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Rising Interest Rates & Housing

The property market depends for its wealth effect on interest rates. They are rising. But how far will they rise? And if they rise much further, what will that do to other debt, such as government debt, and company debt? Are we heading for a financial meltdown if the first happens, and/or a business meltdown if the latter?

On the other hand, are we heading towards a global systemic financial collapse, and a reset? And what the heck would that mean?

Some serious questions. Can we try and work thru some probable outcomes?

That's entirely possible, but what I think is not possible is to predict how the final cock-up is resolved. And working through this is not going to take one short blog entry. But let's get started.

What is beyond doubt is the fact that banks have been expanding credit like there's no tomorrow, and central banks have been printing unbelievable amounts of money. That has led to a world economy based upon debt, plus a dilution of the value of currencies. These two activities have in turn led to several situations which are all fine and dandy so long as the rules dont change. But they do, and they have changed.

If inflation hovers around 1% and interest rates are even a smidgeon below that rate, and the economy is chugging along quite nicely, everyone is happy. What is there not to be happy about? I can borrow money at 3.5%, invest it, and make anything from 7% and up on relatively safe investments. I'm increasing my wealth by 3.5% or more a year. With inflation only at 1% I'm a happy bunny ending up by 2.5%.

Sadly, all those maths implode when inflation starts going berserk. Let's do the sums again.

I can borrow money at 3.5%, invest it, and make anything from 7% and up on relatively safe investments. I'm increasing my wealth by 3.5% or more a year. But with inflation now at 10% I'm getting poorer by a worryingly large margin. Result? I am a very unhappy bunny.

What we now have is businesses having to pay seriously increased costs for the money they've borrowed. House owners are in the same situation. And so are governments. And this is where it gets tricky.

For the home owner, the maths are disarmingly simple. That 200,000 mortgage which used to cost, say 4%, was equivalent to 4,000 a year, or 80 a week. If interest rates only double to 8% that is a serious increase in the daily outgoing. And that rate would still be 2% below the inflation rate, which means it isn't properly compensating for the real cost of lending out the money in the first place. So why would the lender lend? I certainly wouldn't.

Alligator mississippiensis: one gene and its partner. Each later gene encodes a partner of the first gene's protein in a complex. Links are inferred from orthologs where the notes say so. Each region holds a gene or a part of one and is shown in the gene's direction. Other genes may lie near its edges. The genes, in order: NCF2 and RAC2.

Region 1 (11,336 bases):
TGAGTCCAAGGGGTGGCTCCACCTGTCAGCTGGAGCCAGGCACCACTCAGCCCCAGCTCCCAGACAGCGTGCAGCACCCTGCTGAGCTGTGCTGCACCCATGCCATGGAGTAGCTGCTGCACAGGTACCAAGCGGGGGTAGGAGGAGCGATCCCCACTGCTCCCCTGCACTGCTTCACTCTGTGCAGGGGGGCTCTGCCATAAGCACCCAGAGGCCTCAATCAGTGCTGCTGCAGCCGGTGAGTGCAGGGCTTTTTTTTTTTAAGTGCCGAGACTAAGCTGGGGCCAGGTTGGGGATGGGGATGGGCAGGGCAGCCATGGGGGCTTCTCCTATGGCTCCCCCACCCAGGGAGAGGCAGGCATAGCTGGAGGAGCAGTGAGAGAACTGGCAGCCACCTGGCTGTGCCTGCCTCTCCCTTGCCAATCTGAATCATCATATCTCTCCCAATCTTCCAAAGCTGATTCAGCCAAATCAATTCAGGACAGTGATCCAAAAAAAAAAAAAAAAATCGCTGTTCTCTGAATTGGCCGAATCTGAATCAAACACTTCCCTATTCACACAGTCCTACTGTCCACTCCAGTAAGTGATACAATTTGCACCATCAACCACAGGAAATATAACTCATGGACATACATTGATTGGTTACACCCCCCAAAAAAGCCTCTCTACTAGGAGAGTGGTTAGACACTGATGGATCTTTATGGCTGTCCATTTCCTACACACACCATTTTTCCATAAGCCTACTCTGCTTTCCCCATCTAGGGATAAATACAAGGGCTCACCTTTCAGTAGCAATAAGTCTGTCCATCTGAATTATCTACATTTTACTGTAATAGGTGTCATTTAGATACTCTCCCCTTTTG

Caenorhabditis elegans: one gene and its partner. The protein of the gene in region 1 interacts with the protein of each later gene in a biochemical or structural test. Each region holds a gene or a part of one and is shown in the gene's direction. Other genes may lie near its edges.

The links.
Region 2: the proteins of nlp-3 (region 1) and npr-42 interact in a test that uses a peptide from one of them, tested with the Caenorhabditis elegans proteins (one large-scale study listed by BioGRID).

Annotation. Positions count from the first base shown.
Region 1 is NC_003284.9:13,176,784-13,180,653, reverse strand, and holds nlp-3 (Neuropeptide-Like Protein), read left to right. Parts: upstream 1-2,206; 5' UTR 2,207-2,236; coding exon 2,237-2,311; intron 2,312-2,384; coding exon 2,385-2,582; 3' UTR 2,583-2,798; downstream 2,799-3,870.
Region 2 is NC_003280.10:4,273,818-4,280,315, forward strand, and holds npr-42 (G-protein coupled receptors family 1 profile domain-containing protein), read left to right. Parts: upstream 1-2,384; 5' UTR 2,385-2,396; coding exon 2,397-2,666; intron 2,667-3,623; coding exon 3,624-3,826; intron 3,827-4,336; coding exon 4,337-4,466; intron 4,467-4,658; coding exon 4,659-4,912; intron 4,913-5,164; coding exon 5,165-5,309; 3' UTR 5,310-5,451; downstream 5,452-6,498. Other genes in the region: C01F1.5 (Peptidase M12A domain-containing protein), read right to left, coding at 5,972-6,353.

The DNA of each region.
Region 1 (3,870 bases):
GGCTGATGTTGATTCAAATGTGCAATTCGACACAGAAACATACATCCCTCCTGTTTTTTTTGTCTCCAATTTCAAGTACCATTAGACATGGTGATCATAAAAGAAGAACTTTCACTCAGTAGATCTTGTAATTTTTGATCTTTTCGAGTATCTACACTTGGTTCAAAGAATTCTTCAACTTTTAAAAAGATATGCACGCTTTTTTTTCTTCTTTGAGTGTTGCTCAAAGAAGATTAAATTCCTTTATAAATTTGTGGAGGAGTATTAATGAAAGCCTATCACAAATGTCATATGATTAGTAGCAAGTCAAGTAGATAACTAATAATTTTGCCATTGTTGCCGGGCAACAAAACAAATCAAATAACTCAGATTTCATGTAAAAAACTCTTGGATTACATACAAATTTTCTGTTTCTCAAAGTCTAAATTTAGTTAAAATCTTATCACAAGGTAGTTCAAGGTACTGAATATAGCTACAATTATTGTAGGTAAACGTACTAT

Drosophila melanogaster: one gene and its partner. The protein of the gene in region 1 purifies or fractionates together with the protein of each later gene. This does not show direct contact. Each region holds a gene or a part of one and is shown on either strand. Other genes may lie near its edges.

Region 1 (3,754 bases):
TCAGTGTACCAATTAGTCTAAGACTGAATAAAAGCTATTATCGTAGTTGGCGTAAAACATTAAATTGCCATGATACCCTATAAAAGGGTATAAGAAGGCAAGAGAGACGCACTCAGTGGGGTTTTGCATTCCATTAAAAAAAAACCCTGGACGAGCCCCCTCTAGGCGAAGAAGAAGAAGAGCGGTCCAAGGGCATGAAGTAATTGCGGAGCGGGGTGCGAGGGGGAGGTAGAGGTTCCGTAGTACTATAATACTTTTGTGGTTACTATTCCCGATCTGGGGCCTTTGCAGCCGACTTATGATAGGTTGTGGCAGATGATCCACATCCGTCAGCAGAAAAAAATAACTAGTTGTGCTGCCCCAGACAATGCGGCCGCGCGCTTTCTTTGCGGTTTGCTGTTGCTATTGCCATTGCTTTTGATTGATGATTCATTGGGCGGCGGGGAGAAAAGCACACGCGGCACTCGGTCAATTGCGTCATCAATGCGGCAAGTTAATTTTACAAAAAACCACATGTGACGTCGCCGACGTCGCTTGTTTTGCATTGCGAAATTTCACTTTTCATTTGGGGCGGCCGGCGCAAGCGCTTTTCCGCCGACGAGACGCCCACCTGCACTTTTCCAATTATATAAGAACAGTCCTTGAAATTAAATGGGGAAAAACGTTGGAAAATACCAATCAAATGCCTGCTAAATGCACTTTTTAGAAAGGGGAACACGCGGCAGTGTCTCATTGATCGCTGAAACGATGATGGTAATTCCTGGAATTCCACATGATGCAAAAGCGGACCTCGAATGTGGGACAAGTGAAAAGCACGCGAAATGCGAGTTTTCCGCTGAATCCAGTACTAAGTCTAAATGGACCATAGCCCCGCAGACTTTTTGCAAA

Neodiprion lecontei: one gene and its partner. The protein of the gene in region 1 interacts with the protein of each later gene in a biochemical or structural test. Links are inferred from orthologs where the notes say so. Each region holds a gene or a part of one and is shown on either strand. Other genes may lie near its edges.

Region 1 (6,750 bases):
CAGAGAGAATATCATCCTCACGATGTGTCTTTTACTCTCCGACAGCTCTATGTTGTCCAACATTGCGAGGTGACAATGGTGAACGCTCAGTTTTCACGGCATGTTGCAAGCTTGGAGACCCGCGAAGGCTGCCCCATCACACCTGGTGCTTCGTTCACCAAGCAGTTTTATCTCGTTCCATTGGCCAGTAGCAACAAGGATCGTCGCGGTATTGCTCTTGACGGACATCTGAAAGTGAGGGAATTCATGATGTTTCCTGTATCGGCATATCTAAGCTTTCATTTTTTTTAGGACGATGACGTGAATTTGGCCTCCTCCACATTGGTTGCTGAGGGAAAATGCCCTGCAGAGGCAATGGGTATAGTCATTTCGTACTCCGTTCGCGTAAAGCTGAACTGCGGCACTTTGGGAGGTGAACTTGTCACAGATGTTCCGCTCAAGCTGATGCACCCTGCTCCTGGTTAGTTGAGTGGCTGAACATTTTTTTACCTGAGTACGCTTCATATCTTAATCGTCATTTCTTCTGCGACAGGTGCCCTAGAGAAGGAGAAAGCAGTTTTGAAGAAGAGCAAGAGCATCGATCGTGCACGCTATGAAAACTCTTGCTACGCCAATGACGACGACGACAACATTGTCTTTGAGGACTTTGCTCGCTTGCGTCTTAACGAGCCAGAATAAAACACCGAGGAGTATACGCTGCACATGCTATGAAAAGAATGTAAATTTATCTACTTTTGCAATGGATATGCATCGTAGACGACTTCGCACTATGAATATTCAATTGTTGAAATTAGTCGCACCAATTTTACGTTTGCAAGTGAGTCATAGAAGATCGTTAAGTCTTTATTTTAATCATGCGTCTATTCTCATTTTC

For a business, the increase in the cost of money borrowed would obviously impact on the prices a company would have to charge on its goods in order to continue to make a profit. This will naturally feed through to the consumer price index, and that will show a further rise in inflation, which will mean the lender will need more compensation for lending. Who wants to lend 1,000 on january the first this year, if the return on january 1st next year is only 4% when inflation is running at 10%?

The maths are relatively simple regarding house prices. To compensate for the depreciation of the currency, the cost of the money goes up, and so the home owner is under pressure, and may be forced to sell if he can't keep up the increased payments. That will put pressure on house prices in general. It will also mean that prospective purchasers will have to consider whether an increased interest rate is payable before they make an offer on a house. If more money goes on interest, less goes on repaying the mortgage, which means the average home purchaser will have to lower his offer to buy in order to stay solvent. The above scenario would put recent home purchasers under water. We now have the beginnings of a tanking housing market. And that is what is coming.

For businesses the same circumstances are about to hit hard, probably leading to a surge in bankruptcies caused by companies' inability to service the debt they have taken on. What was payable last year is increasingly not payable this year. And what about next year?

An increase in companies going bust is going to lead to more people unemployed, and therefore more people unable to pay their mortgages, leading to more forced sales, and more downwards pressure on house prices.

What most people dont seem to realise is that all these circumstances are not confined to mortgages and business debt. What happens when banks have to deal with this situation? And, more importantly, where does that leave governments with their ridiculously bloated budgets?

I'll delve into those murky waters next week.



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